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Friday, June 20, 2014

How HIV Infects You

An HIV Virion - this is what ultimately produces the conditions to kill you




This is a really cool video. Unfortunately, it assumes that you know a lot of medical terms and jargon, so it may be a little difficult for most folks to readily understand. But it is understandable, and, for what it addresses, amazingly concise.

To summarize it, the video shows that HIV is really crafty. It is disguised as a normal, healthy cell, but contains within its camouflaged outer protein cell some really nasty RNA (and reverse transcriptase, which converts RNA into DNA when the time comes, and some other stuff necessary to complete the job). This RNA is bad stuff because it is determined to reproduce, and that is really bad for you.

The virus infects T-Helper cells - part of your immune system that is supposed to protect you from stuff like HIV, and which is outside the cell that is about to infected - by having the ability to grab onto T-Helper CD4 cell receptors. Basically, it uses the T-Helper Cell for evil instead of good because it perversely matches the outside of the T-Helper cell, making the T-Helper cell in essence think that the viral cell is ok and not dangerous.

The two cells fuse - this leads to the T-Helper cell having the bad RNA inside it. The reverse transcriptase then uses the machinery of the T-Helper cells to turn the viral RNA into DNA inside the T-Helper cell by using host nucleotides. This is bad DNA that will hurt you once it gets inside the target cell - it's harmless in the T-Helper Cell itself, but it doesn't stay there.

This bad DNA is then taken from the T-Helper cell by an enzyme called integrase and into the the cell nucleus through a small opening known as a nuclear pore. Once it's inside the cell, you're cooked. The invading DNA finds a target stretch of your good DNA and the integrase splices in the bad, invading DNA.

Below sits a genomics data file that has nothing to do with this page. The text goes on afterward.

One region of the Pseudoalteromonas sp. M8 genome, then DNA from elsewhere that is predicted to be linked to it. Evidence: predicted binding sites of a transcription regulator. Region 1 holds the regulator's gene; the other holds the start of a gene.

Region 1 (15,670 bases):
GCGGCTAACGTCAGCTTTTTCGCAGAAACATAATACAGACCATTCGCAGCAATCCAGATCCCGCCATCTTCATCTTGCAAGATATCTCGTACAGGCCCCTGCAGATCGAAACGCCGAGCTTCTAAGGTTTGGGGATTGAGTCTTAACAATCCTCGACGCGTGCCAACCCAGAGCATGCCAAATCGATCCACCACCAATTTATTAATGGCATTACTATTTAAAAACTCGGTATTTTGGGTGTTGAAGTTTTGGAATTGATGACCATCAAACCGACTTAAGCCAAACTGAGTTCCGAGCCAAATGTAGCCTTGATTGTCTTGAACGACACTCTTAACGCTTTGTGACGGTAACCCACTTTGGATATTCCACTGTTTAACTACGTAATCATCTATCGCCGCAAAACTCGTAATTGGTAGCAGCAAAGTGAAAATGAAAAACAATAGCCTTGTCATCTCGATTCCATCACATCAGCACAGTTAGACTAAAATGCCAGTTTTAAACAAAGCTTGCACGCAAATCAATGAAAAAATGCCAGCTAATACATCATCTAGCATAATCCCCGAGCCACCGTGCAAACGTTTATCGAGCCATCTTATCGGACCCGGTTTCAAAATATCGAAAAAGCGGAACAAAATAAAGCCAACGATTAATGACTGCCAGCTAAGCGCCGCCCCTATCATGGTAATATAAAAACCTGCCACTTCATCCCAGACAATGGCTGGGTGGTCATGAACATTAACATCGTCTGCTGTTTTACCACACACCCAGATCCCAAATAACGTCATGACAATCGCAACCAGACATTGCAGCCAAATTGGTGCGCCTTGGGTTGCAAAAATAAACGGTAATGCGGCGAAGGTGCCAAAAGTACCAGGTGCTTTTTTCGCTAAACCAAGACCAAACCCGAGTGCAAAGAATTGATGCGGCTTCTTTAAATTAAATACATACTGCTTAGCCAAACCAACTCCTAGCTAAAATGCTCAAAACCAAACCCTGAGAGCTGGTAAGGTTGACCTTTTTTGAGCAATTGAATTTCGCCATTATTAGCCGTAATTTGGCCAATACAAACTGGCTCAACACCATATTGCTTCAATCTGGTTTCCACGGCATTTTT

From there, everything proceeds as normal in DNA reproduction. RNA polymerase comes along, copies the bad DNA thinking it is good DNA into various bad proteins, and messenger RNA takes them back outside the cell via Ribosomes. The outside surface of the cell now has clusters of bad envelope proteins that eventually bud off into your bloodstream and, and some work on poly-protein chains by protease, become full-fledged virions (disease carriers) that go out and re-start the process in other cells.

Each infected cell will produce stuff that hurts you. This process is simply how the virus infects you, then keeps on regenerating itself, sort of like if you have one of those elaborate mousetrap set-ups where one releases, then two, then four, and then pretty much a whole roomful of mouse traps has been set off.

By now, you're sick, though you won't realize it until enough cells are attacked by the virions to ruin your immune system, opening you up to opportunistic diseases that are usually handily kept at bay by a healthy immune system.

I hope I got all that outline right, it's been a while since I cracked those textbooks! I'm sure if you're really up on this you can add all sorts of details and ancillary processes that I left out for the sake of brevity.

It's all kind of spooky why these sorts of heavy viruses exist, which turn your own body against you. That's why HIV is so difficult to fight, it is like a stealth fighter that eludes the enemy radar and drops its payload right on the enemy headquarters. In fact, it makes the enemy fighters think it's one of them, and they escort the enemy fighter right to the target, where it destroys everything.

Fortunately, there are lots of treatments for HIV now that will keep you alive. Eradicating it completely, though, is still not possible. In other words, there is no "cure" in an absolute sense.

If you understand - really understand - everything going on in this animation and can keep all the names straight, you are 90% of the way toward passing any advanced high school or introductory college biology course, because this basically is how cells operate normally, but for the first part. And all in under 5 minutes.




2014

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